UEFI Safe Mode
Publication Date: 2012-Oct-31
The IP.com Prior Art Database
Disclosed is UEFI Safe Mode which allows users to boot up a crashed system by only loading necessary drivers and protocols at firmware level. Therefore, the crashed system is more likely to enter a specific stage for users to debug or update it. UEFI Safe Mode may be triggered by the following events: a number of failed boot, timeout, configuration assigned from system management controller, a jumper, or a button.
Page 01 of 1
UEFI Safe Mode
In current system design, if the users fail to boot up a system due to hardware fault or any other unknown reason, it would be hard for the users to acknowledge what goes wrong or how to fix it. To achieve reliability, this disclosure provides a possibility for the users to at least boot up the system to a certain level, so that they can update system firmware, update drivers, or make some investigation once they need.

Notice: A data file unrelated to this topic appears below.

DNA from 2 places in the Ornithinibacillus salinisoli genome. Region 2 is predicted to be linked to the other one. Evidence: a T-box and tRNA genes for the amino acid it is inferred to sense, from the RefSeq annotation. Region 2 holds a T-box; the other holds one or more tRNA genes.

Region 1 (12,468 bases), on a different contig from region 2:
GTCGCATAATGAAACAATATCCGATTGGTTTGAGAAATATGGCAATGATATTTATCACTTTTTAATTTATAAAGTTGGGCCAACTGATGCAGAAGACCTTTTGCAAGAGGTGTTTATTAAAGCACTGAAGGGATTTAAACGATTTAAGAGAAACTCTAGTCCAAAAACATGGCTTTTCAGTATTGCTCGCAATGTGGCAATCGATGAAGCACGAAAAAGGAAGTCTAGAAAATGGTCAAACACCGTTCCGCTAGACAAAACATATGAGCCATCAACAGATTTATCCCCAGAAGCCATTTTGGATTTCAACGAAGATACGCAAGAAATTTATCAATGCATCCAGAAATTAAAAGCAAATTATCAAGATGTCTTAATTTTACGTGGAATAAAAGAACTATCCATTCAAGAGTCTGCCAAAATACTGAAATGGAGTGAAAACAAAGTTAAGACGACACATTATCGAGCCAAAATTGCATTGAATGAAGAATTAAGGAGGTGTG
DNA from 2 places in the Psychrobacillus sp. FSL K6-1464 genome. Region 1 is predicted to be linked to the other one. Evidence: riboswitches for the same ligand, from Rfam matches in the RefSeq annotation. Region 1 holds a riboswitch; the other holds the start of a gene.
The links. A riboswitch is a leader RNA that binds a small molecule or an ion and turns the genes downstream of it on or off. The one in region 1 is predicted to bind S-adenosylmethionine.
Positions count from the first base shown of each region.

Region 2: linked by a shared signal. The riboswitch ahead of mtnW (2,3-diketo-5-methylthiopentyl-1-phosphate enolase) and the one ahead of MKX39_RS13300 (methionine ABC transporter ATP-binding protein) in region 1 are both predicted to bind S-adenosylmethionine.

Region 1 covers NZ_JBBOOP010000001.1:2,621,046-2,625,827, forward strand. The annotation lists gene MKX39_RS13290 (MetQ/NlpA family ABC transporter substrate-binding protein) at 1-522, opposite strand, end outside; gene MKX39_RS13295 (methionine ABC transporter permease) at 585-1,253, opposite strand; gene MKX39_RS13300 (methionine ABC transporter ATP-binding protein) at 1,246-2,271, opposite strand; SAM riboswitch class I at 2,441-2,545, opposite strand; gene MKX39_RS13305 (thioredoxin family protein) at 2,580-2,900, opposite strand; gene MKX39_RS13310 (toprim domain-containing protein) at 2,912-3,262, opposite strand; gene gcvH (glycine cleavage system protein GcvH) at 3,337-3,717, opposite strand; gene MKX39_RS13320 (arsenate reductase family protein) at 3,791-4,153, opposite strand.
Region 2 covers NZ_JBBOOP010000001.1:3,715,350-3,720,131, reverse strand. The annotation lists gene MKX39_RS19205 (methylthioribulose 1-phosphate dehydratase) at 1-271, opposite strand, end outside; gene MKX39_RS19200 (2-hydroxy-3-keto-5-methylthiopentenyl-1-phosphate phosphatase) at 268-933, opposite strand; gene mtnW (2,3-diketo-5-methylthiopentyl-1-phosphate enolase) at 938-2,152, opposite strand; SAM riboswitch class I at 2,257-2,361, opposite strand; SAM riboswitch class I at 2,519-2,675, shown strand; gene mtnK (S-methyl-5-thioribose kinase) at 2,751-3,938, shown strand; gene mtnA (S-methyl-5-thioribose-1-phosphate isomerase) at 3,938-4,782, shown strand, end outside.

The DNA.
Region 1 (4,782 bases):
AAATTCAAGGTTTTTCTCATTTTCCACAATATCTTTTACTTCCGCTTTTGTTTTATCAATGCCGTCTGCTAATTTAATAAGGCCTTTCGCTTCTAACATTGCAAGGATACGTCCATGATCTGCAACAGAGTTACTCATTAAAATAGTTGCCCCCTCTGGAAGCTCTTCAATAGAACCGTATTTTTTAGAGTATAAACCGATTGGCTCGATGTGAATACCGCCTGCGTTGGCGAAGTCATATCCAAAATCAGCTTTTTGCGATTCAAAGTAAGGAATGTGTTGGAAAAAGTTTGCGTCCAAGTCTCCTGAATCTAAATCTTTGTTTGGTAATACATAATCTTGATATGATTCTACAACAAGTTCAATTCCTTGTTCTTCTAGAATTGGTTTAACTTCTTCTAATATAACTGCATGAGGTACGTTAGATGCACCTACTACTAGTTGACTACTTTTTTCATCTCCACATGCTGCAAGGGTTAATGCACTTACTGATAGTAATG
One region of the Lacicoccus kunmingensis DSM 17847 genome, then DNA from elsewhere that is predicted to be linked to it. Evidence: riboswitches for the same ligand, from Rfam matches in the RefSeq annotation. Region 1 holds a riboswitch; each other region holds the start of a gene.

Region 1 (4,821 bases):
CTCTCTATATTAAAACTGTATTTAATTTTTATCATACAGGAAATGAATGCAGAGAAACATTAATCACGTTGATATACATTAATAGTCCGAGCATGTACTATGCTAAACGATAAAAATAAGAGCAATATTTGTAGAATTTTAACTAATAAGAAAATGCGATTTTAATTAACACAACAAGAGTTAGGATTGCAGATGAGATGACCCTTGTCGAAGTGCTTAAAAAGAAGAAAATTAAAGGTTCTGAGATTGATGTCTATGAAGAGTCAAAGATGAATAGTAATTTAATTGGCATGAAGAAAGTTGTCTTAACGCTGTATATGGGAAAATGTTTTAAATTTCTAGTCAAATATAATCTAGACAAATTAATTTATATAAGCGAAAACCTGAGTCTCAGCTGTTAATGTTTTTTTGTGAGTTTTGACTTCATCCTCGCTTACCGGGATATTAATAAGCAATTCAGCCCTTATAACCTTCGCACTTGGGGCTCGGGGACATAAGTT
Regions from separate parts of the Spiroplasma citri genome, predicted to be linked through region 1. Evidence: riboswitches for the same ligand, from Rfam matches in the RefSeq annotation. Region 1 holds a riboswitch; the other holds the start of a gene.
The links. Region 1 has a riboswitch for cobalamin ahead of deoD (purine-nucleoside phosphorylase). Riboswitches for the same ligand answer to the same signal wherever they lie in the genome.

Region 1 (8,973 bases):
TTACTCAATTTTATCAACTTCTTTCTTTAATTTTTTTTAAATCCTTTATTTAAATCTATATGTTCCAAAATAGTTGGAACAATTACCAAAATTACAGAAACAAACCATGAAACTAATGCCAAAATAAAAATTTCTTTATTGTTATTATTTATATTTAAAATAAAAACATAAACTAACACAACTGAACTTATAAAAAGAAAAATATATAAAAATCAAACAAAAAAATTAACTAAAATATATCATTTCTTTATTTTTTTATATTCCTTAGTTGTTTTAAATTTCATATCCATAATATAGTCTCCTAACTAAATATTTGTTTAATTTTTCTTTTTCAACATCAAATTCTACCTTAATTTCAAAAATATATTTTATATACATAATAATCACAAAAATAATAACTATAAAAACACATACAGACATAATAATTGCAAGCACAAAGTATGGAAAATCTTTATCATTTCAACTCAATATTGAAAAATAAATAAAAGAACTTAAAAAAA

This new mechanism presented here, which allows users to boot up a crashed system, is named UEFI Safe Mode. It may accompany with or without a system management controller. When the system enters UEFI Safe Mode, only those necessary drivers, protocols, and functionality fulfilling the minimum requirement to boot up a system are loaded. This makes the system much more likely to enter a specific stage than which loads all of them. Thus the users can debug, check system event log, and update the system, etc.
UEFI Safe Mode may be triggered by a certain times of failed boot, by a timer (such as watchdog timer), by a setting in the system management controller (such as BMC), by a special jumper on board, or by a special button on the system.
UEFI Safe Mode only loads those indispensable drivers and protocols, and disable all of the unnecessary chipset or CPU functionality (such as performance or power-saving). Those drivers and protocols to load, and the functionality to disable in this mode may be pre-defined. The system may allow only...